By CCN.com: There’s no sign of Tesla’s misfortune ending anytime soon. Billionaire Elon Musk was too busy humoring the internet even as his company ran into yet another concrete barrier. Tesla’s stock is languishing close to its 52-week low after the company’s horrible earnings that missed Wall Street’s expectations by a mile.
Musk’s maneuvering fails to work
Elon Musk tried to lift investor sentiment before releasing earnings. He held Tesla’s investor day a couple of days before releasing results, where tall claims were made about the company’s self-driving future.
However, that did not save Tesla’s stock from being decimated after earnings were released.
Don’t be surprised if Tesla’s stock plunges further, as more proof that Elon Musk’s bet on self-driving Tesla’s won’t be paying off is coming to the fore.
Tesla cars have a “killing” reputation
Apple engineer Walter Huang was killed in a Tesla Model X last year when his car hit a median in Mountain View, Calif. His family is now suing the Elon Musk-led company, NBC Bay Area reports.
BREAKING NEWS: Tesla hit with lawsuit by family of Walter Huang, Apple Engineer who died last year when autopilot in Model X steered him into a traffic barrier Southbound 101 in Mountain View. #ABC7now pic.twitter.com/1cEql1vllc
— Dan Noyes (@dannoyes) May 1, 2019
The car’s autopilot system was engaged when the fatal crash happened. His family claims in the lawsuit that the defective design of the Model X was responsible for Huang’s death.
An NTSB investigation found out that Huang’s Tesla accelerated before crashing into the barrier and then caught fire after the crash because of a battery breach. Seven seconds prior to the crash, the Model X started veering to the left and the vehicle didn’t attempt any evasive maneuver such as emergency braking or steering away from the median.
What’s more, Huang’s family members claim that his Tesla Model X had a tendency to swerve toward the median while on autopilot. Huang had complained about the same to a Tesla dealership. Huang’s family believes that Elon Musk’s company made a defective vehicle that failed to protect its occupant.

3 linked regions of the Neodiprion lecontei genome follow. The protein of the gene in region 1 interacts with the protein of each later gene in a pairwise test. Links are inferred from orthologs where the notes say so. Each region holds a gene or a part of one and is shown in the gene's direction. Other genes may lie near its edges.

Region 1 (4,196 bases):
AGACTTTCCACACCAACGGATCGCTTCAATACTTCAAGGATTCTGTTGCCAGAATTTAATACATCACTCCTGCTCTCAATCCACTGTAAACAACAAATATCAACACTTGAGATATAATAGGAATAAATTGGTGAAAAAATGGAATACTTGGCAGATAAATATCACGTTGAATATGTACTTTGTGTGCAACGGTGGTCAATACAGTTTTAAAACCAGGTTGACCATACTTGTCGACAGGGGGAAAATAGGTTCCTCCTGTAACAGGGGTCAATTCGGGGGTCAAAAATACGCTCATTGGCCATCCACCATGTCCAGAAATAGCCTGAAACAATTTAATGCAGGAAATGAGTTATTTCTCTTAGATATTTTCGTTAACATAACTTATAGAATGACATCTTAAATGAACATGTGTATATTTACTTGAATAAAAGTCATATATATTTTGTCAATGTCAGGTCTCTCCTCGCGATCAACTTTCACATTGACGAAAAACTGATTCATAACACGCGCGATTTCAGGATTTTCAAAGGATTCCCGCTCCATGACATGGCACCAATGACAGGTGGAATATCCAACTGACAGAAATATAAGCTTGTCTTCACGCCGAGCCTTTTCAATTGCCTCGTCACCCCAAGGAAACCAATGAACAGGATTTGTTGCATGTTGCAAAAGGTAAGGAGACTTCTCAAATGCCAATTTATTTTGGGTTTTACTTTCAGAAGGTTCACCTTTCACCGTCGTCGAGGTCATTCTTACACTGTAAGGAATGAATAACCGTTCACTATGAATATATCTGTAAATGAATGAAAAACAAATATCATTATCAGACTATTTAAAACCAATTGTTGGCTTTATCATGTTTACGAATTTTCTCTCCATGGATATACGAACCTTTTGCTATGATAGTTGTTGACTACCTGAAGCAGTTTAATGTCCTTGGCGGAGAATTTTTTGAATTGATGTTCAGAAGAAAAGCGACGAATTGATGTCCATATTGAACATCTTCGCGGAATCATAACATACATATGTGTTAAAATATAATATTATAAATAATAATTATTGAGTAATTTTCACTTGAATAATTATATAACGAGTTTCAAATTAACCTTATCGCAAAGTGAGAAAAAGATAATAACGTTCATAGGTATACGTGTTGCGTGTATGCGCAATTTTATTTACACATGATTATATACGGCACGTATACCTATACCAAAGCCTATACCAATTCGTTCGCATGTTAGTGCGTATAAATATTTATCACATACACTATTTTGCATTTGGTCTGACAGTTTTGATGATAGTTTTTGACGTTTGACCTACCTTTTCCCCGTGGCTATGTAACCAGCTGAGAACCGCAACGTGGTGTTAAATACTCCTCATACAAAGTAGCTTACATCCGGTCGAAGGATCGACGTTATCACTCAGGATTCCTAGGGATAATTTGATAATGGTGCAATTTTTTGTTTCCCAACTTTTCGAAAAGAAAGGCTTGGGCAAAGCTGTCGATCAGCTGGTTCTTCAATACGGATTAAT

Tesla’s autopilot system has an imperfect scorecard when it comes to protecting its occupants.
— MLG Attorneys at Law (@MLG_Attorneys) March 5, 2019
Not surprisingly, Consumer Reports delivered a scathing criticism of Tesla’s autopilot technology, asserting that Elon Musk was more concerned about servicing the company’s fanboys and stock price rather than customers.
Elon Musk’s robotaxis shouldn’t hit the roads
Elon Musk was hoping to prop up Tesla’s stock with an “Autonomy Day” event. He knew that horrible quarterly numbers could dent investor confidence. And his optimism was on full display when he said:
“I feel very confident predicting that there will be autonomous robotaxis from Tesla next year.”
Elon Musk showed investors a dream that Tesla could have “over a million robotaxis on the road” by next year “for sure.”
He believes that fully autonomous capabilities are within arm’s reach of Tesla as the company’s hardware simply needs software improvements. But Musk should definitely avoid going down this track given the deaths that Tesla vehicles have caused.
Elon Musk feels he has a duty to prop up Tesla’s stock price with such outrageous claims. But he needs to stop treating customers as guinea pigs and ensure that Tesla’s autonomous driving system is bulletproof; otherwise, millions of defective autonomous cars could cause several fatalities and send the stock packing.